"The Coolest Bird"
June 21, 2010 – Day 6 of Neil’s Visit
Crisp mountain air greeted our slightly sluggish bodies as we stepped out of our Subaru Outback, grabbed our daypacks, and started up the Wild Basin Trail in Rocky Mountain National Park. Our goal was Ouzel Falls with the object of finding “The Coolest Bird,” as Black Swift fanatic Richard Levad coined it. Ouzel Falls is a known nesting colony for this waterfall dwelling wraith of darkness, which was one of the highest species on Neil’s “need-to-see” list. Here, you just might spot a dark bullet shooting out of the waterfall at dawn, or vice versa at dusk. During mid-day it is also possible to discern the "stiff-winged stunt-plane" from among the massive flocks of smaller Violet-green Swallows, which nest in the nearby Aspen groves. The thing is, these flocks of swallows are a good thousand feet up, looking no bigger than ants. But, this was what we were hoping for, as we were getting a late start on the trail and were destined to get to the waterfall at least an hour or two after the sun had already cleared the mountainous horizon.
When we reached the falls, where Ouzel Creek tumbles fifty feet down a sheer granite rock face, we sat down for an early lunch (about three hours early) just outside of the waterfall's spray zone. Just as we were about to get up and snoop around by the creek, Neil suddenly cried out “Swift!” Lo and behold, a dark shadow had just parted from the rock face next to the waterfall and had come hurtling past us at eye level, close enough that we could see the faint silvery marks on its face and neck. The funny thing is, at 9:30 AM, the swifts were supposed to be out hunting for the flying insects that make up their diet, not still by their nest! Still heartily congratulating ourselves on this unexpected find, we proceeded with our previous plan of snooping around the waterfall.
Curiosity fulfilled, we set back off up the trail to another trail that loops back to the parking lot. But, before we had hiked more than fifteen minutes, we heard a gentle tap tap tap, barely noticeable above the ruckus of Steller’s Jays and Yellow-bellied Marmots. Instantly recognizing the subtle “call,” we began to search through the dead Lodgepole Pines along the trail. Almost in another instant, Joel had located it slowly working its way up and around the beetle-killed trunk, a small, charcoal-black woodpecker with a barred white back and belly and a small yellow patch on top of the head . . . a male American Three-toed Woodpecker! We had found one previously on another hike, but the view was less than satisfactory, with only a couple brief glimpses and the bird deeply shrouded in shadow. But now, it was right there, only twenty feet away and almost completely exposed! Cameras snapping, we continued to watch it until it flew farther down into the surrounding pines.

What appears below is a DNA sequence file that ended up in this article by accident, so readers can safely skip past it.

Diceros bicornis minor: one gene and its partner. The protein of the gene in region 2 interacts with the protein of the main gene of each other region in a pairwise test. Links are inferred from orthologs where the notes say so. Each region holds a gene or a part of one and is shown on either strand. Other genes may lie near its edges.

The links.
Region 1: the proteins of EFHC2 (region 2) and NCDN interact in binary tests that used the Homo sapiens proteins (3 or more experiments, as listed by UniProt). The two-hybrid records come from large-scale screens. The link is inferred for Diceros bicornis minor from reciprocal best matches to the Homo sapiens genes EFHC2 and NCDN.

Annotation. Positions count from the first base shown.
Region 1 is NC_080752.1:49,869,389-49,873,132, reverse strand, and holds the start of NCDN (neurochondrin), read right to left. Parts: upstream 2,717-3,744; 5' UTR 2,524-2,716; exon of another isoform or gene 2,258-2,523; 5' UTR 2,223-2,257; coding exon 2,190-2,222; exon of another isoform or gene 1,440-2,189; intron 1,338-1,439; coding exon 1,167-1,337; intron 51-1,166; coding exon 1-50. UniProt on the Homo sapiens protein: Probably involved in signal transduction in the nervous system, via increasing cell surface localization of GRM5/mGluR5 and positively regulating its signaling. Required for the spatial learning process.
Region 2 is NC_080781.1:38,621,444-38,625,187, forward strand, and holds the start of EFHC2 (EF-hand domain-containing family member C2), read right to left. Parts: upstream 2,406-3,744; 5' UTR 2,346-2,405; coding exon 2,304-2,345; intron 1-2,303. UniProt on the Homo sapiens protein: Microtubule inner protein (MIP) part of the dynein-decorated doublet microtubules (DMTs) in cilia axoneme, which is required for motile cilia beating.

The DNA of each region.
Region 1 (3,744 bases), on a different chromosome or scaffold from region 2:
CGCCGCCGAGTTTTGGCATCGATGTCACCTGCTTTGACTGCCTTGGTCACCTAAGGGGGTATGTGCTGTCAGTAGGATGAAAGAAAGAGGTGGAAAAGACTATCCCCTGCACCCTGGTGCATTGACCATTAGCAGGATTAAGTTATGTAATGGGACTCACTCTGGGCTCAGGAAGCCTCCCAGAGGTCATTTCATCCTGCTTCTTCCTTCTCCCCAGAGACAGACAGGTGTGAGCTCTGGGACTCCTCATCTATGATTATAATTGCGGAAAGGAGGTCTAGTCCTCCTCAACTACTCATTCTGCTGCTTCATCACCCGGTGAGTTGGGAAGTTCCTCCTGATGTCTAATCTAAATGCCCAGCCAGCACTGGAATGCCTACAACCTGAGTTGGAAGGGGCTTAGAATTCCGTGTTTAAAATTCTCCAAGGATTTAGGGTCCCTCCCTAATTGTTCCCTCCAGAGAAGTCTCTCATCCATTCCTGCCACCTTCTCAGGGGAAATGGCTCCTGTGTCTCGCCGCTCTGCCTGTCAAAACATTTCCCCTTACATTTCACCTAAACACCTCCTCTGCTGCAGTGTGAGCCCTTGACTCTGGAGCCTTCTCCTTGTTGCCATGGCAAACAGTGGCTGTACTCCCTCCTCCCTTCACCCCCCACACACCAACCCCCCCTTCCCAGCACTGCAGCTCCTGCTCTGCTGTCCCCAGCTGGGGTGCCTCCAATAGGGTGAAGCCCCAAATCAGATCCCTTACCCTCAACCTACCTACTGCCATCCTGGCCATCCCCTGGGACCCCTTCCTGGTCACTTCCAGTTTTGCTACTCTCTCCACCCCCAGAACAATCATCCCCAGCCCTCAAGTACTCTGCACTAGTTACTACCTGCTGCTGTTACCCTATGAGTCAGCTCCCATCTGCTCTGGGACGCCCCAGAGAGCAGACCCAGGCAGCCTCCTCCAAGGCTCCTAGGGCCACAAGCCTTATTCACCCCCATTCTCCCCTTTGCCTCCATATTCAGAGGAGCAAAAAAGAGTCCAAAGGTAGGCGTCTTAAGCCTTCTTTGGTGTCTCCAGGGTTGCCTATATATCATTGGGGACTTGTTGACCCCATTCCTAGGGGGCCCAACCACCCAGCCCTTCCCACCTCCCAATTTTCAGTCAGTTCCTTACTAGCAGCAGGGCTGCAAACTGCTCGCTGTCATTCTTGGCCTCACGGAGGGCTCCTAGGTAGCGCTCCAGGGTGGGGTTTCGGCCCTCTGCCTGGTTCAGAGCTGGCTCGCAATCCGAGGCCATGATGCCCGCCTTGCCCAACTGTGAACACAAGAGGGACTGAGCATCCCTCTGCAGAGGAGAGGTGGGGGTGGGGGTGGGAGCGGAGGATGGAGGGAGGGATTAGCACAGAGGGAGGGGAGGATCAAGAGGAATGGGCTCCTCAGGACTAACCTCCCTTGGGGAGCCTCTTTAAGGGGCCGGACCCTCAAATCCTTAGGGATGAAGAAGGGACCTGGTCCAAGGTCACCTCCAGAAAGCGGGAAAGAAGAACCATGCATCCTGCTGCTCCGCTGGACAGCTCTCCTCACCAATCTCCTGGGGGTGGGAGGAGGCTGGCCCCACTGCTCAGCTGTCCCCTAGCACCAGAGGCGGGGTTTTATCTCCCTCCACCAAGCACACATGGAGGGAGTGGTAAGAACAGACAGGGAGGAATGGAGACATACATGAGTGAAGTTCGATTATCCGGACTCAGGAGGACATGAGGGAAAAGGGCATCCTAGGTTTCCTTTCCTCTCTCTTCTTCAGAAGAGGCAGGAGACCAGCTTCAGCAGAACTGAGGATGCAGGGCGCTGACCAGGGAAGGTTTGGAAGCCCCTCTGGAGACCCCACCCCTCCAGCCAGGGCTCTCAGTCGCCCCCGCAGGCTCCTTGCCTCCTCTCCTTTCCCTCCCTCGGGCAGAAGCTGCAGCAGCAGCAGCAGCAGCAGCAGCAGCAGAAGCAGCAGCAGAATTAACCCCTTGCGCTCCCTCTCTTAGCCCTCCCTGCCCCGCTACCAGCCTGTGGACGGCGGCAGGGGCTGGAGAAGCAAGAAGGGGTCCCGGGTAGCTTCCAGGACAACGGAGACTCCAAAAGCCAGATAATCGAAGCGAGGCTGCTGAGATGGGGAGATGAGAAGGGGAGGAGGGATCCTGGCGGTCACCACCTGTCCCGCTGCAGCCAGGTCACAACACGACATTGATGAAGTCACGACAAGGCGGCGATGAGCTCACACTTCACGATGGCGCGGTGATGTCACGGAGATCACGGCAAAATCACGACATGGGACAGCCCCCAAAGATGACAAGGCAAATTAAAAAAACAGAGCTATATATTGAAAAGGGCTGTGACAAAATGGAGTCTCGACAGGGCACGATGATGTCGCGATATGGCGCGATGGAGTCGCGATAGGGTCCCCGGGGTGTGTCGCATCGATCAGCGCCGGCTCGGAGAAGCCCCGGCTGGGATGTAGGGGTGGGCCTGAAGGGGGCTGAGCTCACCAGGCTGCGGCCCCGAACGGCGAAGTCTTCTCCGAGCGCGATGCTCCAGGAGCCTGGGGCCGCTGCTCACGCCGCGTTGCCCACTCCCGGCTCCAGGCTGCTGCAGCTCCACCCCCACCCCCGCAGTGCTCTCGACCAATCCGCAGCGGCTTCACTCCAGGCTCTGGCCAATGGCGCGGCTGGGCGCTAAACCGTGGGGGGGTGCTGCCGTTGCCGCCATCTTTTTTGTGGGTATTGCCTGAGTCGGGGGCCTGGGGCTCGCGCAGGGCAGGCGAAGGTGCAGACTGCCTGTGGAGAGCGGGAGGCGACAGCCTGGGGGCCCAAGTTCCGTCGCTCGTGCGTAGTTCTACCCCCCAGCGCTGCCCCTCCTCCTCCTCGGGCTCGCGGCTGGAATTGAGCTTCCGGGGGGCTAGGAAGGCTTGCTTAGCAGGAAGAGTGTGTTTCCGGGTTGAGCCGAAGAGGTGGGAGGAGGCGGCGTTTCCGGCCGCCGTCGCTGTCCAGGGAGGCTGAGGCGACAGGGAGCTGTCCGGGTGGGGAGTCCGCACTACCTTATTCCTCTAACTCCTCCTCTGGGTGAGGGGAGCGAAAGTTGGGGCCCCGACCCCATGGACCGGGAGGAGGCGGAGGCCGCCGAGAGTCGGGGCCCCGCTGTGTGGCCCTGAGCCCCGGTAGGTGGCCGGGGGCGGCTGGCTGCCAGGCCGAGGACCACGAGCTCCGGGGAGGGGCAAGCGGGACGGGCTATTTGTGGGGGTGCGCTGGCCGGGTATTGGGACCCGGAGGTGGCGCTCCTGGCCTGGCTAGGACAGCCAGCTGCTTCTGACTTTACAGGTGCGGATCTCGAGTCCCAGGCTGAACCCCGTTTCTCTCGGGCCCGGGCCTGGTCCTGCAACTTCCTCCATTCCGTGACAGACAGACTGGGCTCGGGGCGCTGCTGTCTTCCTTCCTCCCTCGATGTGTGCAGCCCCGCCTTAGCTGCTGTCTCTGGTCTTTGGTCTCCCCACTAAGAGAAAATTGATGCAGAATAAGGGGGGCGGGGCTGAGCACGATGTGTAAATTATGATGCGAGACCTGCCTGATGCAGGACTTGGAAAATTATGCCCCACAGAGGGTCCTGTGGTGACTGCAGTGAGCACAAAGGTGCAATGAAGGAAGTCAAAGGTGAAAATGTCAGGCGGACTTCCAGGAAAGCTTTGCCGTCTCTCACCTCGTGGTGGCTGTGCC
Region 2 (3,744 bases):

American Three-toed Woodpecker
Western Pine Elfin
Mud Lake Open Space, Boulder County
On the way home the this eventful hike, we stopped at a small Boulder County open space area called Mud Lake to feed another obsession of ours, dragonflies. We had never been to this particular location before, but the name seemed promising. As we pulled the car into one of the many open spaces in the parking lot – there was only one other vehicle – an old rusted bus missing all of its tires and window glass, a reminder of the Boulder Hippie days. On a ledge inside the bus, however, we found an active Cordilleran Flycatcher nest with two eggs.
Riding the Hippie Bus
At the lake, which was fairly small and completely edged with reeds and a cattail marsh, our hopes were realized . . . dragonflies and damselflies of all sorts were patrolling the shores. Among the most obvious were Twelve-spotted Skimmers, Four-spotted Skimmers, and Variegated Meadowhawks. Among the damselflies we found were some Bluet sp., and a female Lyre-tipped Spreadwing, which was only the second spreadwing of any type that Neil had ever seen.
Male Twelve-spotted Skimmer
Male Twelve-spotted Skimmer
Male Four-spotted Skimmer
Neil Photographing the Lyre-tipped Spreadwing
Female Lyre-tipped Spreadwing